ISLAMABAD: The Supreme Court on Tuesday ordered the Evacuee Trust Property Board (ETPB) to rebuild the Samadhi (shrine) of a Hindu saint in Teri village, Karak district, Khyber Pakhtunkhwa, which was built before 1920.
The court also ordered the authorities to recover the expenses to be incurred on rehabilitation of Param Hans Ji Mahaaraj Samadhi/Mandir from a local Maulvi, Mohammad Sharif, who allegedly incited a mob to desecrate the shrine, and his followers.
At the same time, a three-judge Supreme Court bench headed by Chief Justice Gulzar Ahmed, also ordered the ETPB to furnish a report about all functional or non-functional Hindu temples and Gurdwaras across the country. The board was also directed to remove encroachments from the religious sites of the minorities and take action against officials involved in the encroachments.
On a suo motu notice, the Supreme Court had taken up the case on the vandalising and torching of the Karak shrine. In the last hearing it had ordered the chief secretary and inspector general of KP and Dr Shoaib Suddle — the one-man commission on minority rights — to visit the shrine site and submit a report to the court.
On Dec 30, 2020, more than 1,000 people led by some local elders of a religious party observed protest and demanded demolition of the temple and attacked the temple.
The court regretted that the tragic incident had brought embarrassment and shame to the country at the international level.
The chief secretary and IG Sanaullah Abbasi told the court that a local leader of the JUI-F, Maulana Faizullah, had organised the protest near the shrine but out of the six ulema present at the protest, only Maulvi Sharif had incited the crowd to desecrate the temple.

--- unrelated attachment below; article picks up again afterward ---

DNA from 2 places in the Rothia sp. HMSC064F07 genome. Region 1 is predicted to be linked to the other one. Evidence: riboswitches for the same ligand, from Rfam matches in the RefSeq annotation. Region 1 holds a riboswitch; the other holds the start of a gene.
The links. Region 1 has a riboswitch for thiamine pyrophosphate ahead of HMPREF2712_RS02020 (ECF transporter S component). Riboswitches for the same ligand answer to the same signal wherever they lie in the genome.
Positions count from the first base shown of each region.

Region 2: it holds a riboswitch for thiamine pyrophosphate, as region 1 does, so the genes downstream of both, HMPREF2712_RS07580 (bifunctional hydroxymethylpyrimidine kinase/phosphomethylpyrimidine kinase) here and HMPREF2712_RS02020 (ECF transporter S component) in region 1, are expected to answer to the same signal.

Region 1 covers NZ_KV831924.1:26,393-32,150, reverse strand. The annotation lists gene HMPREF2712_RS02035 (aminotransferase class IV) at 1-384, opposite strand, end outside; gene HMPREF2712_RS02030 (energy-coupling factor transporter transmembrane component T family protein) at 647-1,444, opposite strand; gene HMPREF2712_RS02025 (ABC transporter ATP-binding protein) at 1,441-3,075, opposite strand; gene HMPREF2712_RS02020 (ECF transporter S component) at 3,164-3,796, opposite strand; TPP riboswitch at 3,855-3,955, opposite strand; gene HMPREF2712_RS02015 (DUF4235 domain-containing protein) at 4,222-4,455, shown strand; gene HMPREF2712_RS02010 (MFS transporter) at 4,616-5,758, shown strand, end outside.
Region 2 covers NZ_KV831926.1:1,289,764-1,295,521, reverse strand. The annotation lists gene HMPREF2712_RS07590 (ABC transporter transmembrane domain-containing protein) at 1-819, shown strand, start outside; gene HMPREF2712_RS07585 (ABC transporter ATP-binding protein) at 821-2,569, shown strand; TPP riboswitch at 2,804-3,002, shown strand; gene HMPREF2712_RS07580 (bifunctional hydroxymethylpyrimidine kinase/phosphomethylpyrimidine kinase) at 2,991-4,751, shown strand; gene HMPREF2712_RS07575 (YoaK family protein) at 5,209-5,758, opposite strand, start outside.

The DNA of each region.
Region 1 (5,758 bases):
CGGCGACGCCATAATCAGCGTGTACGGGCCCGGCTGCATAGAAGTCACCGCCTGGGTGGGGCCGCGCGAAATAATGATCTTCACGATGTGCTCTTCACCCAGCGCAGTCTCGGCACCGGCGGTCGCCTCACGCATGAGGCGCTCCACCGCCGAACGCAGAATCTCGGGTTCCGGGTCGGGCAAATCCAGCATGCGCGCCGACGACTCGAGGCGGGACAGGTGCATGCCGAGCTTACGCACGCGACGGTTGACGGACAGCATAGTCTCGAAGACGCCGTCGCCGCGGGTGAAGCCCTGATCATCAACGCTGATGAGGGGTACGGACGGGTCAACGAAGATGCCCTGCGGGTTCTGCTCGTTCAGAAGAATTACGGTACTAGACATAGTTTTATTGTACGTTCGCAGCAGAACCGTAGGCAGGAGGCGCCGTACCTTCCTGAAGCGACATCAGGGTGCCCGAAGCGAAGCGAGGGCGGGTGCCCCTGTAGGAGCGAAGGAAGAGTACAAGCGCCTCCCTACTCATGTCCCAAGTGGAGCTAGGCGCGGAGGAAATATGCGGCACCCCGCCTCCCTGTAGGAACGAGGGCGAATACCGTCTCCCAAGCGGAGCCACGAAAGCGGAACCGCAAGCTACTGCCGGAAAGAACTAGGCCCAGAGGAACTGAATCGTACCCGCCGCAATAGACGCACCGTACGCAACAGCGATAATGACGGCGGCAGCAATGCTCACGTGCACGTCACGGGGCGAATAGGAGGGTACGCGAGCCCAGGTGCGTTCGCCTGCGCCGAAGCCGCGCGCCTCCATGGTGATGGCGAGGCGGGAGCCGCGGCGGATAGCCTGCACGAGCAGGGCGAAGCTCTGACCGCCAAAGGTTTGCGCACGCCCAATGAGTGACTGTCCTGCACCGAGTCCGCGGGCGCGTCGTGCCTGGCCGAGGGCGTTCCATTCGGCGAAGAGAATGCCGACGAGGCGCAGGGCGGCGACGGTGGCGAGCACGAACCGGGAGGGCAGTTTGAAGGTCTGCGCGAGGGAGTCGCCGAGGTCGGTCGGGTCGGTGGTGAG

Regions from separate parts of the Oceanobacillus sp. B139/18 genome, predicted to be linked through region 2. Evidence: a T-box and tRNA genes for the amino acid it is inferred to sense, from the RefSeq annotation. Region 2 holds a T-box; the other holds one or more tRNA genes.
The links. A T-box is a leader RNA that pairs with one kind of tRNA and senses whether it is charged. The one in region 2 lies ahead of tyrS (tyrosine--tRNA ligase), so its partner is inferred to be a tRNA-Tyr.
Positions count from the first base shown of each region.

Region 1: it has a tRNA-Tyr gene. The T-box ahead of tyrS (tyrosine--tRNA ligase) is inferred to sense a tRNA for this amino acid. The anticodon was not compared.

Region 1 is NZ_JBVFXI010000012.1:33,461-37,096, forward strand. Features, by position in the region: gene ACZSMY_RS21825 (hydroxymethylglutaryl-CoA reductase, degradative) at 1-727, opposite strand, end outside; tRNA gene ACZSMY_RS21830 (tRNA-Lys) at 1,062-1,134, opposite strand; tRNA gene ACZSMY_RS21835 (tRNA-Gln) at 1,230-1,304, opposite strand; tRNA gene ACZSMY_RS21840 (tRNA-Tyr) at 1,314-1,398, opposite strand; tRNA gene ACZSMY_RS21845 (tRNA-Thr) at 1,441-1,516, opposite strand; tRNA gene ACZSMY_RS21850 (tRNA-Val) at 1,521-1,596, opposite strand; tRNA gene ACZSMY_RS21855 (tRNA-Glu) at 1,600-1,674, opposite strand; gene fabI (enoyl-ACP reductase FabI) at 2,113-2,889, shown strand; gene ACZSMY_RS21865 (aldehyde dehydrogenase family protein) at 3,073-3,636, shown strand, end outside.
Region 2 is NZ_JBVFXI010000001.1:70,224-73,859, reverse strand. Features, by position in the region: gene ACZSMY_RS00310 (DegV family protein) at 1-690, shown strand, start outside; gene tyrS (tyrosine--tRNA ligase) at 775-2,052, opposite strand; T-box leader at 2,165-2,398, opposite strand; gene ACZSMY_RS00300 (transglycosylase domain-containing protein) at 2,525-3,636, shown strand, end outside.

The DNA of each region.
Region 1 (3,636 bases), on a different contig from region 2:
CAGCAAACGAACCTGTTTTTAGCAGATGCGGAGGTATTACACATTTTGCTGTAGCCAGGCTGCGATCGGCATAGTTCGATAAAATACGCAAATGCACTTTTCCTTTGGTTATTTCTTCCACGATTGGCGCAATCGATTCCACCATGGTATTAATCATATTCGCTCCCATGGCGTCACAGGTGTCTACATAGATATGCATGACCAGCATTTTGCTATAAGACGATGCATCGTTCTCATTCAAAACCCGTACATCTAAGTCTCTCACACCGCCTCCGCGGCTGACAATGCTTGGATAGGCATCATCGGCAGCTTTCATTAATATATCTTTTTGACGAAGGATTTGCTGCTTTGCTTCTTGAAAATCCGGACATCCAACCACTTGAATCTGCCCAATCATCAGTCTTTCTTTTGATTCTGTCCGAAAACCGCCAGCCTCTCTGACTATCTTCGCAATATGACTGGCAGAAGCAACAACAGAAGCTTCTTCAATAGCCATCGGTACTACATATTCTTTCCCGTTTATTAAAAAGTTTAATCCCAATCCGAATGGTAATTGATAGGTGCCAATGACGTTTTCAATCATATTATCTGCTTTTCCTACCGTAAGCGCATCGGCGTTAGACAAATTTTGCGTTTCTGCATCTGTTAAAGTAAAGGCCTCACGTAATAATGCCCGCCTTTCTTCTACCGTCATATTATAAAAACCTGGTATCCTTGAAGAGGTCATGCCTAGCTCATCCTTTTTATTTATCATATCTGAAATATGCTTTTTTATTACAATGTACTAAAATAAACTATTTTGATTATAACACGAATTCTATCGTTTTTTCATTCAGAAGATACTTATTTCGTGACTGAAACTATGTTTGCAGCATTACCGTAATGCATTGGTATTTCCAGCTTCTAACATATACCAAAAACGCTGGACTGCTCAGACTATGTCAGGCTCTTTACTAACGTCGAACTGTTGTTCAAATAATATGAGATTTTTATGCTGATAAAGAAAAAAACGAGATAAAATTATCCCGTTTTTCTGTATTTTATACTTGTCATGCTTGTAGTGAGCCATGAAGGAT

The court was also told that 109 people involved in the incident had been arrested and 92 police officials, including a superintendent police (SP) and a deputy superintendent police (DSP), who were on duty at the time, had been suspended for dereliction of duty.
However, chief justice observed that mere suspension was not enough. He regretted that the mob had destroyed the temple and set it on fire with impunity.
Dr Suddle stated that the KP ETPB had failed to safeguard the temple.
Justice Ijazul Ahsan, a member of the bench, asked the IG how the incident could happen when there was a police check-post close to the shrine, also wondering where the intelligence agencies were at that time.
The court also deplored the performance of the ETPB chairman by stating that the official should not sit on his seat with bureaucratic mentality.
The chief justice deplored that the employees of the board were indulging in their private business on the lands meant for the holy sites of the minorities and said that they should be arrested.
The court was told that the Karak temple was being looked after by the Hindu community and it was non-functional which was why EPTB officials were not present there.
However, Pakistan Hindu Council chief Ramesh Kumar Vankwani said that fairs were routinely held at the shrine and around 300-400 people visited it every month.
The shrine was also damaged in 1997 and after the ETPB’s refusal to repair it, the Hindu Council had provided funds for its reconstruction, he said.
At this Justice Ahsan regretted that the ETPB had money to construct its own buildings but nothing for the Hindu temples.
The court also directed the KP ETBP to consult with the provincial minorities commission for the rebuilding of the temple, adding that it would issue a detailed order in this regard.
The case was adjourned for two weeks.
Published in Dawn, January 6th, 2021